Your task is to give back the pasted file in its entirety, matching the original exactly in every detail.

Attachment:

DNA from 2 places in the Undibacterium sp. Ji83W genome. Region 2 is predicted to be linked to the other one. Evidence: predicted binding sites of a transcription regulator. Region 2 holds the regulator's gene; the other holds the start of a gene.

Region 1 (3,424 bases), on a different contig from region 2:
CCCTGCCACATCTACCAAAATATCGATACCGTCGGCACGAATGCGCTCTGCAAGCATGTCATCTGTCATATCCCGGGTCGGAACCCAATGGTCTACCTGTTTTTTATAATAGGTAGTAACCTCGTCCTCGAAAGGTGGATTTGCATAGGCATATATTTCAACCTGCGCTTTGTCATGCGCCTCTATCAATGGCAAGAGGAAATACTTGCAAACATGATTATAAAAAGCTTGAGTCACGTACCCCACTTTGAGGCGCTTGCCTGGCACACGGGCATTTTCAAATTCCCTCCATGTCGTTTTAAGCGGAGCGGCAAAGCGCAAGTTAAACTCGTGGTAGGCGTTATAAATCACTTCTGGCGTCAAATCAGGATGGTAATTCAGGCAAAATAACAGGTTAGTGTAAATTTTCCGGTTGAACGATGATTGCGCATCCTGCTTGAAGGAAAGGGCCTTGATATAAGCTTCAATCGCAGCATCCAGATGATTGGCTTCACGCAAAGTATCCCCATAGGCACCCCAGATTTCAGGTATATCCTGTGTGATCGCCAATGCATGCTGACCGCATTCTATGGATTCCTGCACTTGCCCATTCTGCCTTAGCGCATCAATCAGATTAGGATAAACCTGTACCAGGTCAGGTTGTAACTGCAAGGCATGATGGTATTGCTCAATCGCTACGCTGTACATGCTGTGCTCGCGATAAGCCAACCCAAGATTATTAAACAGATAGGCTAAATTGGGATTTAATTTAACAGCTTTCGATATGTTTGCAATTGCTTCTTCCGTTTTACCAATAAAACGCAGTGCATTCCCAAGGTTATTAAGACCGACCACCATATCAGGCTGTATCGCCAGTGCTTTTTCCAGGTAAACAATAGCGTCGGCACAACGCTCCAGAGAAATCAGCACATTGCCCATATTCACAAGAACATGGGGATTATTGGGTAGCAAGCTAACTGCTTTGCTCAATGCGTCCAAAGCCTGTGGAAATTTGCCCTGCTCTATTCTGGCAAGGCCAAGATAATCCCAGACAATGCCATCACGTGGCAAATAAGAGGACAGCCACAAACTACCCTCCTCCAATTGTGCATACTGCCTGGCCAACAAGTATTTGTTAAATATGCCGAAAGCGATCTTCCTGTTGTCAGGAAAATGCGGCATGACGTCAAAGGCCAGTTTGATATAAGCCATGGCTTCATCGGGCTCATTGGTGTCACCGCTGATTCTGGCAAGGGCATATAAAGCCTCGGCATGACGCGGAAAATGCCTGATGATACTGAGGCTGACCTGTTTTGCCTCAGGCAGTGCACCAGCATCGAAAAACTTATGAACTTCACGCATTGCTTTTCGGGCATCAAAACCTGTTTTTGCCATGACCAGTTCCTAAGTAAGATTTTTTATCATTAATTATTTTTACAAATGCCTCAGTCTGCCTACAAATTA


DNA from 2 places in the Undibacterium sp. Ji83W genome. Region 2 is predicted to be linked to the other one. Evidence: predicted binding sites of a transcription regulator. Region 2 holds the regulator's gene; the other holds the start of a gene.

Region 1 (3,424 bases), on a different contig from region 2:
CCCTGCCACATCTACCAAAATATCGATACCGTCGGCACGAATGCGCTCTGCAAGCATGTCATCTGTCATATCCCGGGTCGGAACCCAATGGTCTACCTGTTTTTTATAATAGGTAGTAACCTCGTCCTCGAAAGGTGGATTTGCATAGGCATATATTTCAACCTGCGCTTTGTCATGCGCCTCTATCAATGGCAAGAGGAAATACTTGCAAACATGATTATAAAAAGCTTGAGTCACGTACCCCACTTTGAGGCGCTTGCCTGGCACACGGGCATTTTCAAATTCCCTCCATGTCGTTTTAAGCGGAGCGGCAAAGCGCAAGTTAAACTCGTGGTAGGCGTTATAAATCACTTCTGGCGTCAAATCAGGATGGTAATTCAGGCAAAATAACAGGTTAGTGTAAATTTTCCGGTTGAACGATGATTGCGCATCCTGCTTGAAGGAAAGGGCCTTGATATAAGCTTCAATCGCAGCATCCAGATGATTGGCTTCACGCAAAGTATCCCCATAGGCACCCCAGATTTCAGGTATATCCTGTGTGATCGCCAATGCATGCTGACCGCATTCTATGGATTCCTGCACTTGCCCATTCTGCCTTAGCGCATCAATCAGATTAGGATAAACCTGTACCAGGTCAGGTTGTAACTGCAAGGCATGATGGTATTGCTCAATCGCTACGCTGTACATGCTGTGCTCGCGATAAGCCAACCCAAGATTATTAAACAGATAGGCTAAATTGGGATTTAATTTAACAGCTTTCGATATGTTTGCAATTGCTTCTTCCGTTTTACCAATAAAACGCAGTGCATTCCCAAGGTTATTAAGACCGACCACCATATCAGGCTGTATCGCCAGTGCTTTTTCCAGGTAAACAATAGCGTCGGCACAACGCTCCAGAGAAATCAGCACATTGCCCATATTCACAAGAACATGGGGATTATTGGGTAGCAAGCTAACTGCTTTGCTCAATGCGTCCAAAGCCTGTGGAAATTTGCCCTGCTCTATTCTGGCAAGGCCAAGATAATCCCAGACAATGCCATCACGTGGCAAATAAGAGGACAGCCACAAACTACCCTCCTCCAATTGTGCATACTGCCTGGCCAACAAGTATTTGTTAAATATGCCGAAAGCGATCTTCCTGTTGTCAGGAAAATGCGGCATGACGTCAAAGGCCAGTTTGATATAAGCCATGGCTTCATCGGGCTCATTGGTGTCACCGCTGATTCTGGCAAGGGCATATAAAGCCTCGGCATGACGCGGAAAATGCCTGATGATACTGAGGCTGACCTGTTTTGCCTCAGGCAGTGCACCAGCATCGAAAAACTTATGAACTTCACGCATTGCTTTTCGGGCATCAAAACCTGTTTTTGCCATGACCAGTTCCTAAGTAAGATTTTTTATCATTAATTATTTTTACAAATGCCTCAGTCTGCCTACAAATTA